01 March 2022

Frozen borders and keeping the peace (updated)

Part of the reason why the global response to Putin's invasion of Ukraine has been so unified and harsh is that the invasion violated an unwritten but important rule which has helped keep the world stable for almost eighty years.

The year 1945 was a pivotal year for the world, marking the boundary between two very different periods of history and even two different kinds of history.  One example is the freezing of international borders.  If you look at a map of the world immediately after the end of World War II, when the new borders had just been settled, and a map of the world today, it's notable that most of the present borders are still in the same places.  There have been just a few cases of large entities splitting into smaller ones (Yugoslavia, British India, Sudan), and even fewer mergers (East and West Germany into unified Germany), but there have been almost no changes caused by countries biting off chunks of territory from their neighbors, as routinely happened for centuries before 1945.  Even when the USSR broke up, the borders of the new countries stayed the same as those of the former Soviet "republics".  When the countries of black Africa became independent, they kept the borders inherited from the European colonial empires, even though those borders mostly ignored the actual geographical distribution of ethnic groups -- because they realized that trying to adjust the borders to reflect ethnicity would lead to chaos and probably innumerable wars.

The emergence of a global consensus that changing borders by forcible seizure of territory, even if arguably justified on historical or ethnic grounds, is intolerable is one of the things that has kept the post-1945 world more peaceful than almost any previous era.  Especially for Europe, which had suffered almost continuous territorial wars since the fall of the Roman Empire, this period has been a blessing.  No one has worried that (for example) Germany might start a war to take Silesia back from Poland, or that Britain might try to reconquer the Irish republic.

Previous attempts by rogue states to change or erase borders by force, such as Saddam Hussein's invasion of Kuwait in 1990, also elicited a forceful and unified international response, because the world could not risk the re-normalization of such behavior.  Putin's incursions into Ukraine in 2014, by contrast, did not lead to as strong a response as they should have, perhaps because confronting a country as powerful as Russia was too daunting.  It was easy enough to concoct excuses -- Crimea, annexed by Russia, had been part of the Russian republic of the USSR until 1954, and the Donbas territories were not annexed but declared to be "independent" states, though actually puppets of Russia, thus paying lip service to the rule against forcible annexation (Turkey did the same thing in northern Cyprus in 1974).  But now the world has seen, as it did in the 1930s, that failure to confront an aggressive dictator early on just leads to escalated aggression a few years later.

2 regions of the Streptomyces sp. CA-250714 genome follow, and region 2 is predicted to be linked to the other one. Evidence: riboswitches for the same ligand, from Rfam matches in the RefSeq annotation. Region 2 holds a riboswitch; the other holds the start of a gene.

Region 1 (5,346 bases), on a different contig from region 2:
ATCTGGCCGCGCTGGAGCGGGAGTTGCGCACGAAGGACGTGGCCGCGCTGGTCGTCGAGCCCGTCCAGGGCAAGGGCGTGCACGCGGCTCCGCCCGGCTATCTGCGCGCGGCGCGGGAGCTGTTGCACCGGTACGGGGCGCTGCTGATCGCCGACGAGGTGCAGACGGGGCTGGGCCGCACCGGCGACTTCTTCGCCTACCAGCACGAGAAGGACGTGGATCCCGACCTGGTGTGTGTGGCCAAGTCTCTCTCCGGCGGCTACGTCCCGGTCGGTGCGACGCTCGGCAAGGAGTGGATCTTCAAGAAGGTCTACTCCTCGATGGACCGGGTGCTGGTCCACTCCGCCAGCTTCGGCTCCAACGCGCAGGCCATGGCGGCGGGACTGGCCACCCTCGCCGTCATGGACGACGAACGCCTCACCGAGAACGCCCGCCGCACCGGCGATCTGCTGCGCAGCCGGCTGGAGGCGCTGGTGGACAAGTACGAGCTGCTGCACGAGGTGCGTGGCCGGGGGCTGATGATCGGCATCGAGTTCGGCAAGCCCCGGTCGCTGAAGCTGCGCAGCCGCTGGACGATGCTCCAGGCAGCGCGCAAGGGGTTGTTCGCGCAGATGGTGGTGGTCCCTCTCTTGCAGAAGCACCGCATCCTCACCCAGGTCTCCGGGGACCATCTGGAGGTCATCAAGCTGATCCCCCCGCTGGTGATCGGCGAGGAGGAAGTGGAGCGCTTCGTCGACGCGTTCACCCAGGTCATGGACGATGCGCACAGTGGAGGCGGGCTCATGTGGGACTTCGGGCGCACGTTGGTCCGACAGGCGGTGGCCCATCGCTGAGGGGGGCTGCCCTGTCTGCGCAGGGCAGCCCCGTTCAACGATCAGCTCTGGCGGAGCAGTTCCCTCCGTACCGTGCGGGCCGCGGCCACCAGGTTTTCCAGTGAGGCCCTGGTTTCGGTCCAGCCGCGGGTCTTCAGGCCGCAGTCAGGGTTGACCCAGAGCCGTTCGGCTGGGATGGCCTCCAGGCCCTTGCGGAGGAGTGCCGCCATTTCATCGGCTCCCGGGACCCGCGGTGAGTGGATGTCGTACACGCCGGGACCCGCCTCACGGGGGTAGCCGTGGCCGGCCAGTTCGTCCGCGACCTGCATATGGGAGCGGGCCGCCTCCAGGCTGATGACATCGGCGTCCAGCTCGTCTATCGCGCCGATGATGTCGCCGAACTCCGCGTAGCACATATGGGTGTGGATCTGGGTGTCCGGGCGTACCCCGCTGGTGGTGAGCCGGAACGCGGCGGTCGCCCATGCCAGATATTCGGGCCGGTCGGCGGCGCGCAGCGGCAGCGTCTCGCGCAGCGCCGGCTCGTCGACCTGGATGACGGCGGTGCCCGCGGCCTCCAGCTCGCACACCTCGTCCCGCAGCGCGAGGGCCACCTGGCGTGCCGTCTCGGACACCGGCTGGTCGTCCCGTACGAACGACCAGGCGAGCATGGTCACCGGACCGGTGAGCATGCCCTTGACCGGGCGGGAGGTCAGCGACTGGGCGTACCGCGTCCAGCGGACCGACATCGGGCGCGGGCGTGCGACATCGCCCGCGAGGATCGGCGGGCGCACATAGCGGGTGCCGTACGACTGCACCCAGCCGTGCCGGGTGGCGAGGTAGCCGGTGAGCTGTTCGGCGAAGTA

And this is an especially frightening case.  It's unclear whether Putin aims to annex Ukraine outright (perhaps after a staged referendum as in Crimea) or to install a Vichy regime that would make it a de facto puppet state.  But either way, a large European country, bordering on the edges of the West, would have its sovereignty snuffed out by naked military force.  And given Putin's aspirations to restore the Soviet era, other countries might be at risk if he succeeds.  If he gets away with conquering Ukraine, he might think he could get away with invading the Baltic states -- which would mean a direct war with NATO, a war which would be at serious risk of turning nuclear.

That's why pretty much every democracy and even some less-than-democratic states are willing to go to the mat over this invasion.  A world with hydrogen bombs cannot tolerate any risk of a return to pre-1945 norms.  It's simply too dangerous.

Some current links of interest:

A huge Russian armored column is heading toward Kyiv.

Russia has now been accused of using a thermobaric bomb, a super-powerful explosive capable of inflicting devastating casualties over a wide area, in Kharkiv.

Hundreds of thousands of Russians have signed an online petition and various open letters opposing the invasion.  One has to respect the courage of Russians living under a gangster-regime who nevertheless take a stand.

In a stark departure from its traditional neutrality, Finland joins the countries sending weapons to Ukraine.  Maybe they're thinking back on this.

See video here of a missile attack on an administration building in Kharkiv (this is a conventional missile, not the thermobaric bomb mentioned above, which would be far more powerful).

Lots of observations and links here from a blogger who once spent some time in Ukraine.

Here's how Ukraine could actually win the war.

This Ukrainian gay erotic artist (NSFW images) would have much to fear if his country fell to Putin's fanatically homophobic regime.

Here's a concrete step you can take to oppose Putin's propaganda.

The war is inspiring motivational images.

Disney has imposed sanctions on Russia.  First PornHub, now this.  If the Russian people eventually have no entertainment left but watching Putin's speeches on TV, they're really going to get mad.

Next, an important reminder:
And sorry, but this is kind of silly:
What do they think New York and Washington looked like in those years?

Updates:  An audio message from the home base of one Russian brigade supports Ukrainian claims that the Russian forces are suffering massive casualties.